Calais orders up to 1,000 residents of Jungle camp to leave
‘I find it extremely annoying and unfair to move people away from what they created’
A file photo of a child in the Jungle refugee camp in Calais, France. Hundreds of migrants and refugees based at the camp have been ordered to leave next week or face eviction, local aid workers said. Photograph: PA
A migrant walks on an embankment of earth surrounding the Jungle migrants and refugee camp in Calais. Photograph: AFP
Men from Kurdistan sit in the sun outside their shelter on Friday in the Jungle migrants and refugee camp in Calais, northern France. Photograph: AFP
Hundreds of migrants and refugees based at the Jungle camp in Calais have been ordered to leave next week or face eviction, local aid workers said.
State authorities have given them until 7pm (Irish time) on Tuesday to leave their makeshift homes in the southern part of the squalid site.
Up to 1,000 people who have fled war, poverty and persecution are reported to be affected by the plans, but local aid workers say the figure could be much higher.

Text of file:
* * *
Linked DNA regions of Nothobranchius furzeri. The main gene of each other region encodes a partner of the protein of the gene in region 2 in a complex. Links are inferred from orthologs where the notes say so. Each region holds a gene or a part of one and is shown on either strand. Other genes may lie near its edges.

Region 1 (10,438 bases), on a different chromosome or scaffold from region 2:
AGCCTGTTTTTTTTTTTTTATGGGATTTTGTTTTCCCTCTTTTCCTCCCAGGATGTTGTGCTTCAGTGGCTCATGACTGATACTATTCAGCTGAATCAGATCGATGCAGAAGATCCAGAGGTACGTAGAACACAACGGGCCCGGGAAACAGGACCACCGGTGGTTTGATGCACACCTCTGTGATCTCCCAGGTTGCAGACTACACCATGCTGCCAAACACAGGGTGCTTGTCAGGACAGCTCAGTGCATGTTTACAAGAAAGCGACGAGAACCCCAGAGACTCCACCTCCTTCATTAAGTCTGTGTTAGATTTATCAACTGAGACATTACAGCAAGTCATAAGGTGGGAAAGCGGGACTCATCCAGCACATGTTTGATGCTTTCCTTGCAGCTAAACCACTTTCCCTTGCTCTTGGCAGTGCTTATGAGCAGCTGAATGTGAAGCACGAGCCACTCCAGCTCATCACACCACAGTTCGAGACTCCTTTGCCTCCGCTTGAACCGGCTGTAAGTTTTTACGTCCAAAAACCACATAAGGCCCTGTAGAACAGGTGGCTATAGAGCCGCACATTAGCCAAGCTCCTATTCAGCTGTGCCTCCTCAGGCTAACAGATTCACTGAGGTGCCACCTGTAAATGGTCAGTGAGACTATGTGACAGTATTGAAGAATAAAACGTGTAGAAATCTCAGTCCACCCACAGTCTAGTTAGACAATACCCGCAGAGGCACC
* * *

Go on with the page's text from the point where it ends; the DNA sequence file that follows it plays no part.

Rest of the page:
He said: “I find it extremely annoying and unfair to move these people away from what they have created, including churches, shops and restaurants.”
Mr Froehly said the plans to move them to heated containers elsewhere in the camp offered the migrants and refugees no chance to socialise, adding: “It’s just a bed for them.”
Mayor of Calais Natacha Bouchart said the dismantling of the camp would keep migrants and refugees away from activists bent on causing disruption.
She said it was a “sensitive situation” that required “necessary firmness”. And she added the conditions endured at the Jungle were “unworthy of human nature”.
Ms Buccio said this month: “It’s time to tell the migrants of Calais who live in undignified conditions and give Calais an image that isn’t dignified either, that we have a solution for each of you.”
They want the British government to step in and allow unaccompanied children living in the camp to be reunited with their families in the UK.
Meanwhile, Eurotunnel has asked the British and French governments to reimburse it (€29 million) for lost revenue during the cross-channel migrant crisis.
The operator faced heavy disruption to its services last summer as migrants based at the Jungle made repeated bids to cross to Britain.